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Bible Commentaries

Mark Dunagan Commentary on the Bible
1 Timothy 4

 

 


Verse 1

“But the Spirit explicitly says”: This is in contrast to the truth presented in 3:16. “With such wonderful truths to occupy their minds and fill their hearts, one would think that men would not busy themselves with other and very different things” (Reese p. 161). Note what the Spirit says. The Holy Spirit is speaking through Paul, so this is the equivalent of the expression, “Thus saith the Lord”. All revelation, whether Old Testament or New Testament is the product of the Holy Spirit (2 Timothy 3:16; John 16:13; 2 Peter 1:21).

“Explicitly”: “In express words” (Thayer p. 563). That is, clearly stated, leaving nothing implied, definite, saying what is meant without reservation. ”The Holy Spirit was not using symbols, or shadowy images of the future” (Reese p. 161).

In spite of this discouraging news, Timothy must continue to preach the truth in the face of such an apostasy (2 Timothy 4:2-4). “Timothy must work under the realization of the fact that along with the believing reception being accorded to the preaching of the Gospel in many quarters there will come a definite falling away from the faith” (Hiebert p. 75).

“That in the latter times”: This is not talking about some time right before the end of the world. The term simply denotes time in the future. The plural “times” may indicate that such seasons of apostasy come and go and will be many.

“Some”: Not all, but some.

“Fall away”: To apostatize (Luke 8:13; Hebrews 3:12). To move away from one’s original position. This clearly teaches that these people who fall away were Christians, for a person cannot fall away from a position they never occupied. “Denotes a standing away from original position” (Kent p. 148).

“From the faith”: “Objectively, the substance of Christian faith or what is believed by Christians” (Thayer p. 513). “That which is believed, body of faith or belief, doctrine” (Arndt p. 664). That is, such people have fallen away from what the Bible teaches (1 Timothy 1:19; 1 Timothy 3:9; 1 Timothy 4:6; 1 Timothy 5:8; 1 Timothy 6:10; 1 Timothy 6:21).

“Paying attention to”: To attach oneself to, hold, follow (Titus 1:14). This means not merely listening to, but yielding to. People fall away because to whom and what they are giving their attention.

“Deceitful”: Misleading, any kind of deceiver or corrupter (2 John 1:7).

“Spirits”: That this, those who claim to be inspired (2 Thessalonians 2:2; 1 John 4:1-3). “Every pretender of inspiration” (Macknight p. 225). These men are not revealing God’s truth, but rather are preaching the devil’s lies.

“And doctrines of demons”: “Teaching suggested by devils” (P.P. Comm. p. 68). This expression does not mean that these men are possessed by demons, but rather the ultimate source of their false doctrine is Satan, for he is the father of all lies (John 8:44; James 3:15). Note carefully that if one is not listening to God, the only alternative is listening to evil.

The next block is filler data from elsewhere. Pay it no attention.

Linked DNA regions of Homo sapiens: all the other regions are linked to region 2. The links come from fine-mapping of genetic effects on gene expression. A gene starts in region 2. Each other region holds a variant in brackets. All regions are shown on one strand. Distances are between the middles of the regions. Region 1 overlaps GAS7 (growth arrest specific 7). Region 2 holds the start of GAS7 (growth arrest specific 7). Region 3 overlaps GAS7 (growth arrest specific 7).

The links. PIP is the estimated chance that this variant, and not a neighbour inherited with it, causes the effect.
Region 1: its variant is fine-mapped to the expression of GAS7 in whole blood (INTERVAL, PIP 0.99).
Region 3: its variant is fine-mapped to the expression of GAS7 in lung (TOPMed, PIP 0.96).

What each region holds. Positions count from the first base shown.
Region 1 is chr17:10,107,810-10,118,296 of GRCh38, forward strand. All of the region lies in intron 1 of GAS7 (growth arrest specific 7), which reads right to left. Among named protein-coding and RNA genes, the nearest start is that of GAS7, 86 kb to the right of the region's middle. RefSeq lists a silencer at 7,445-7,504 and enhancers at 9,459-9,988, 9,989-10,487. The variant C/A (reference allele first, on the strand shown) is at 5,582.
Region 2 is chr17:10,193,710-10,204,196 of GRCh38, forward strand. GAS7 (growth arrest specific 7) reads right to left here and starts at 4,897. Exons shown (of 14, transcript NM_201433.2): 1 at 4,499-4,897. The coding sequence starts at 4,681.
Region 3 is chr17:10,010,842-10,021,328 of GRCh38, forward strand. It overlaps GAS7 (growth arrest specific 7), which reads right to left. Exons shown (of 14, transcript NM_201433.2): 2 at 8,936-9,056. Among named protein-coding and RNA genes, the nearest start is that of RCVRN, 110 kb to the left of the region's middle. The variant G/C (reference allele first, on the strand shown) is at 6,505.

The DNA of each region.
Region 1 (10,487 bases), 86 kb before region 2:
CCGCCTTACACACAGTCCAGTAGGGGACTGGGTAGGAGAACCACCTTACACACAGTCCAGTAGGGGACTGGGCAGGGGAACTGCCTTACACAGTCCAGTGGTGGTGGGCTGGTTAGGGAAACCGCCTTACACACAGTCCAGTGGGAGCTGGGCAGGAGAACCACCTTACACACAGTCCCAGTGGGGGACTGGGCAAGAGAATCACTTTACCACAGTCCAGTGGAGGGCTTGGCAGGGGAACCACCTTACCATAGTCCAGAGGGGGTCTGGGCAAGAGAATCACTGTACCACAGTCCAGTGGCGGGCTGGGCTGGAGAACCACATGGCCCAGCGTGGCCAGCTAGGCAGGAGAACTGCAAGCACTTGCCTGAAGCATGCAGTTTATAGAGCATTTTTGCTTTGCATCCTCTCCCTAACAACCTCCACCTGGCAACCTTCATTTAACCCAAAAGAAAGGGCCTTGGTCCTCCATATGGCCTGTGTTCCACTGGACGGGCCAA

Verse 2

The human agents who spread such errors

“By means of the hypocrisy of liars”: “Pretense, outward show, by the hypocritical preaching of liars” (Arndt p. 845). “Certainly these false teachers must make themselves appear different from what they really are. Some have gone so far that lying becomes second nature to them, because the standard of truth in God’s Word has been abandoned. They feel no qualms because their conscience has been seared” (Kent p. 150). Note that hypocrisy lays one open to temptation and evil. “These men pretended to spiritually inspired lives but were dominated by a false spiritualism” (Hiebert p. 77).

“Seared in their own conscience as with a branding iron”: Paul pointed out that the conscience would become callous or past feeling from constant violation (Ephesians 4:19). “Such a burn (see the old west when bullet wounds were cauterized with a hot poker) would leave the person with no feeling in the burned spot” (Reese p. 163). “These men’s consciences are become as insensible to the touch as the skin that has been cauterized” (P.P. Comm. p. 69). The statement “their own conscience” also implies that they were not merely deceiving others, rather they were also deceiving themselves.


Verse 3

Specific Doctrines

“Men who forbid marriage”: “A false asceticism is the key emphasis of their teaching. How often has this sort of ascetic teaching, under the guise of a more spiritual religion, arisen to plague mankind! The Essenses and Therapeutae in the days before the church, the Gnostics during the early centuries, Roman Catholicism with its celibacy for priests down to the present hour all are examples of this practice” (Kent p. 152). In the centuries to come, Augustine (354-430) A.D.), would advocate celibacy and argued that even sexual relations in marriage is evil. “When Gnosticism had finally flowered into its completed form, that religion too forbade marriage as one of the necessities for the person who would be holy” (Reese p. 165). A more recent example of forbidding marriage would be the Shakers in the 18th and 19th centuries.

During the fourth century A.D., most of the “bishops” in Greece, Egypt, and Western Europe were unmarried or left their wives after consecration. In the East, the sixth and seventh centuries saw laws enacted which forbade the marriage of bishops. If he were already married before consecration he had to put his wife away in a distant monastery. Celibacy in the western church became a canonical obligation for the clergy through the combined efforts of the popes and regional church councils.

In contrast, Jesus endorsed the marriage relationship (Matthew 19:3-9), and the Hebrew writer noted that marriage is honorable in all (Hebrews 13:4).

Modern Application:

Some have tried to argue that any attempt to forbid any marriage is a mark of apostasy. Jesus noted that certain “marriages” are sinful (Matthew 19:9; Matthew 5:32) and so did Paul (Romans 7:2-3; 1 Corinthians 7:10-11). John the Baptist told Herod that it was unlawful for him to have a certain wife (Matthew 14:4). In the above passage Paul is taking about forbidding people from marrying who have the Scriptural right to marry.